Earlier this year, MacDonald was ousted from his leadership post at Harvest Bible Chapel, a church he founded over 30 years ago. His termination ultimately came about as a result of lewd comments he made on a hot mic that were aired on a local radio station amid controversy over allegations that he had presided over an abusive church culture and had mishandled church resources while living an opulent lifestyle.

The review looked at financial statements from January 2016 through mid-February of this year, according to The Daily Herald.

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This ‘Fox Chase Boy’ and his courage brought down the house

{HILADELPHIA (PA)
Philadelphia Inquirer

Nov. 26, 2019

By Maria Panaritis

Sometime after the 1980s one-hit wonders stopped playing, but before he put on a fire-engine-red Members Only jacket, Gerad Argeros stood completely naked in front of 100 of his best pals in the basement of the Rockledge Hook and Ladder Room on Saturday night in Montgomery County.

Only a microphone separated this 49-year-old performer from the smart-alecky crowd of grade school friends and relatives from Fox Chase. They’d all grown up just over the county line in Northeast Philadelphia. And until two years ago, when I helped make Gerad’s biggest lifelong secret become painfully public to the world at large, everyone here had known him as just good old Gerry.

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Two Priests who Abused Deaf Children in Argentina Sentenced to More than 40 Years in Prison

ST. LOUIS (MO)
Survivors Network of those Abused by Priests

Nov. 25, 2019

Two priests who were accused of abusing multiple students while working at a school for the deaf and hearing impaired have been sentenced to more than 40 years in prison. We applaud this sentence and hope that it encourages other survivors in Argentina to come forward and get help.

Now that Fr. Nicola Corradi and Fr. Horacio Corbacho have been sentenced, we call on church officials in Argentina to take steps to publicize the information and urge others who were hurt by these men or suspected their crimes to come forward and make a report to police.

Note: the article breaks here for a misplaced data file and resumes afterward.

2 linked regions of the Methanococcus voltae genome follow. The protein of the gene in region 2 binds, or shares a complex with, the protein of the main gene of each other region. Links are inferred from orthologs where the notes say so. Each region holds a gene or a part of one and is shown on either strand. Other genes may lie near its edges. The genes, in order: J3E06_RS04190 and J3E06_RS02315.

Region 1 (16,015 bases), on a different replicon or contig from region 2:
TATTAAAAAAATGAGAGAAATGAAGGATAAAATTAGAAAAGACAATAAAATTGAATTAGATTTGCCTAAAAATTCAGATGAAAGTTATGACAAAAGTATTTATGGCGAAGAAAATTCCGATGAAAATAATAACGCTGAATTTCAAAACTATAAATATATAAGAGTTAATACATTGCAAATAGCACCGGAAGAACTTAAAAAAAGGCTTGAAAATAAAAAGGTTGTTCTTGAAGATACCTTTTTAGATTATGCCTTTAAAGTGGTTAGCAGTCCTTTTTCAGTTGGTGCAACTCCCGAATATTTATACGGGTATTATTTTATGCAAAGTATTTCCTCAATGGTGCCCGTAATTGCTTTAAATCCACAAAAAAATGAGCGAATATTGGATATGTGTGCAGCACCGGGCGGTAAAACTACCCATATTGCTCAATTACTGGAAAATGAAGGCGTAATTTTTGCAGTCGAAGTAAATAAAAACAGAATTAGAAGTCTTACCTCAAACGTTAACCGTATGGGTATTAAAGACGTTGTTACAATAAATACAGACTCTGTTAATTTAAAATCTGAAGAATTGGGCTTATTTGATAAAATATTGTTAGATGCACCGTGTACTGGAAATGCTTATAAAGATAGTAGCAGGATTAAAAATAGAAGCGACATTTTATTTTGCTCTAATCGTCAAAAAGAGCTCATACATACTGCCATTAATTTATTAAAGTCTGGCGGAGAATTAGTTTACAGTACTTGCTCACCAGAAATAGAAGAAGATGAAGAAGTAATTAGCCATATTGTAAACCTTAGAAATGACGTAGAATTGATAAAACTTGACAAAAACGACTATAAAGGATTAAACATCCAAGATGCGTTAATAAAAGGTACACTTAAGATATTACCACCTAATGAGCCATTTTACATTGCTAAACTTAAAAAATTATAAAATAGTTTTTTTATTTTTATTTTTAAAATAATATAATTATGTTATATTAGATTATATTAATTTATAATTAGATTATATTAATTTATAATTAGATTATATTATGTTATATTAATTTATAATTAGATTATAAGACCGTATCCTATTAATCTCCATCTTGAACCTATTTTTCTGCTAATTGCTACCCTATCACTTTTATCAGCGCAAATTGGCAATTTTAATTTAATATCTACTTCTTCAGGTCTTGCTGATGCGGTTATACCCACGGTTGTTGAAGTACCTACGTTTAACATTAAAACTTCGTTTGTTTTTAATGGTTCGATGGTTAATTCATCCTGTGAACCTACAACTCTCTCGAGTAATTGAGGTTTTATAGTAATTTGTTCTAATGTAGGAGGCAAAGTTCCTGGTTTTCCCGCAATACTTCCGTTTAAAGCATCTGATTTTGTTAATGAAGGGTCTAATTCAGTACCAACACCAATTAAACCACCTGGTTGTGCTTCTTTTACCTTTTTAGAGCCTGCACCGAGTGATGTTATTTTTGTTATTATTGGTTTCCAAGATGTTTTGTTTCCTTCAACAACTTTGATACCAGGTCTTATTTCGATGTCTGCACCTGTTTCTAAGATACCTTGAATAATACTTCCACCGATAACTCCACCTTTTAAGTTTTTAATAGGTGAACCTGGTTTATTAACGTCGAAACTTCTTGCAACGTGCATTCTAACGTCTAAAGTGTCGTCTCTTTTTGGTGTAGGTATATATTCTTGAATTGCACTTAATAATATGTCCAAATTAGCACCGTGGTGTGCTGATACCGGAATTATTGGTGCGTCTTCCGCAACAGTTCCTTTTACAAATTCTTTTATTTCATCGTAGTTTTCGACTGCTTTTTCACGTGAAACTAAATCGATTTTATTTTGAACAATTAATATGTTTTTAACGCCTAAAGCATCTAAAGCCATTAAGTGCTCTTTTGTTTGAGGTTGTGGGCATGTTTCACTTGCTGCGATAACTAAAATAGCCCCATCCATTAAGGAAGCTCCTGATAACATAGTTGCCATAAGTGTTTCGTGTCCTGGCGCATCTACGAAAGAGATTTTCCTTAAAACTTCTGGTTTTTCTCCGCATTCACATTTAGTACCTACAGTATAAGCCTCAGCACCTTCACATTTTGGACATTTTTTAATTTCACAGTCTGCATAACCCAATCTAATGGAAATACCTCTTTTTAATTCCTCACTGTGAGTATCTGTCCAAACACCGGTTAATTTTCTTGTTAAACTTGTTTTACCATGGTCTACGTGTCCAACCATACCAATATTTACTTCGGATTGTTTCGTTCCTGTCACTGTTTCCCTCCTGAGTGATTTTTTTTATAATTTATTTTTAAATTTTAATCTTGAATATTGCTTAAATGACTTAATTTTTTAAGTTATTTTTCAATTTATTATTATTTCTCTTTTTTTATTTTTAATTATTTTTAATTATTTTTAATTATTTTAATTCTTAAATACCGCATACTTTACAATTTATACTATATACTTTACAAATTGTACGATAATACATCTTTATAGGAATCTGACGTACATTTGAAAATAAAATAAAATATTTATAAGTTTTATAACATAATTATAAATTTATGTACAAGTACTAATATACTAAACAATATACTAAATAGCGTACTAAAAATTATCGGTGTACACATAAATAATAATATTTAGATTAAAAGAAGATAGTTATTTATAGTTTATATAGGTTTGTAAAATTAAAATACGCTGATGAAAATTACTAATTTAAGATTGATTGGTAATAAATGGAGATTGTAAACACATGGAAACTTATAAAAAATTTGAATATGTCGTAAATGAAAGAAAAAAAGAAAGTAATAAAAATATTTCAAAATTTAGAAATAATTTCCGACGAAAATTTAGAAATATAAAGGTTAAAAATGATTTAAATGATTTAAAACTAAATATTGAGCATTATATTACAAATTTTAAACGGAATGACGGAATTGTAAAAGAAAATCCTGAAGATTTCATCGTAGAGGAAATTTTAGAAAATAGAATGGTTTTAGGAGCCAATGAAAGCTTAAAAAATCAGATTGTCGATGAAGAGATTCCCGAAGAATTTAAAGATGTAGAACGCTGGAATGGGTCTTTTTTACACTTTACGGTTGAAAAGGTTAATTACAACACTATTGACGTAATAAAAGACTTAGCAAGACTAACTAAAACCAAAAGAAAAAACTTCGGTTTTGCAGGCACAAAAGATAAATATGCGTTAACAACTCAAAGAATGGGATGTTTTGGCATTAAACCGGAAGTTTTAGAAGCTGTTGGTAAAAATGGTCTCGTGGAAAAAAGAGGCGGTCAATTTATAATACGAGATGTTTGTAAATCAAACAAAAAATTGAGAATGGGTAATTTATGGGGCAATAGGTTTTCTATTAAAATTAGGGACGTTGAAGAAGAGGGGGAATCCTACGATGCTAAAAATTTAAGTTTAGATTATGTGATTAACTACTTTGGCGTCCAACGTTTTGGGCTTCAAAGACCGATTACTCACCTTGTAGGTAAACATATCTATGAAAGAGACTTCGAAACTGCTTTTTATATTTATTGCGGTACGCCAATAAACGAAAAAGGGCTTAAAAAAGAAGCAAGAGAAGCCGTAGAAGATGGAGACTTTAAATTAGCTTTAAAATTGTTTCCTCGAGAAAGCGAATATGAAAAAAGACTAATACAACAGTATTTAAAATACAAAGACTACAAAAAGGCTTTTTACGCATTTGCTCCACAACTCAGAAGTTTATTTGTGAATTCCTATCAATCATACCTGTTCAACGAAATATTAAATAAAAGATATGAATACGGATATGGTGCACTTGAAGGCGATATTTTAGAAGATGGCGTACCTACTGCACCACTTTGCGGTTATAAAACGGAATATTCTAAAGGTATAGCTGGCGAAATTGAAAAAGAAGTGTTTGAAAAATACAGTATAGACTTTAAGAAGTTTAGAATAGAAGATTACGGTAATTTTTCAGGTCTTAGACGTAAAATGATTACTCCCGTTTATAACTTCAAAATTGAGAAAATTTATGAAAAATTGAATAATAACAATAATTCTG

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Pennsylvanians to get more time on sex abuse charges, suits after grand jury report

HARRISBURG (PA)
Associated Press

Nov. 26, 2019

By Mark Scolforo

The state where a grand jury’s groundbreaking report set off a new wave of reckoning over sexual abuse in the Roman Catholic Church passed legislation Thursday giving victims more time to sue and police more time to file charges.

The Pennsylvania House sent the statute-of-limitations bill to Democratic Gov. Tom Wolf with a 182-5 vote, along with a measure that invalidates secrecy agreements in lawsuit settlements that prevent child sexual abuse victims from talking to investigators.

“This has been a long and trying process, and we are finally at the finish line,” the statute-of-limitations bill’s prime champion, Berks County Democratic Rep. Mark Rozzi, told fellow lawmakers. “Justice is coming.”

Wolf’s office said he intends to sign the bills and a third measure that increases and clarifies penalties for mandated reporters who do not report suspected child abuse.

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Spokesman J.J. Abbott said Wolf “thanks the brave victims that made these changes possible by sharing their stories and fighting for justice.”

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A Program for Reform, Part Three

Patheos blog

Nov. 25, 2019

By Gabriel Blanchard

Financial corruption is another major element that runs throughout the Church’s scandals. It takes money to cover things up, spin them when they get out, fight lengthy court battles, and pay for victims’ compensation. It overlaps with some of the sexual scandals in themselves, too: in not a few cases of sexual predation on young people, the grooming of the victims involved expensive gifts and vacations. And then there’s the good old-fashioned brazen self-centeredness of men like the recently disgraced Bishop Bransfield of Wheeling-Charleston: nothing complicated, just the lifestyle of an opulent jetsetter in a diocese where some people don’t have little luxuries like running water.

II. Financial Reform

1. All bishops shall be required to make a vow of personal poverty. As successors of the Apostles and ministers of Christ, it is the responsibility of bishops to care for the poor; and nothing is so likely to keep someone conscious of the poor as being one of the poor. Magnificent churches are one thing—it is appropriate to give God our best and loveliest, not because he needs it (he made it after all) but as a gesture of thanks and praise; episcopal palaces and splendorous chanceries are something else entirely, and the money that such things both represent and require would be better spent on the poor: the parallel of Judas’ complaint about Jesus being anointed at Bethany applies to churches, not to mansions and seaside condominiums, still less to the unsavory behavior that such mansions and condos have been used to conceal.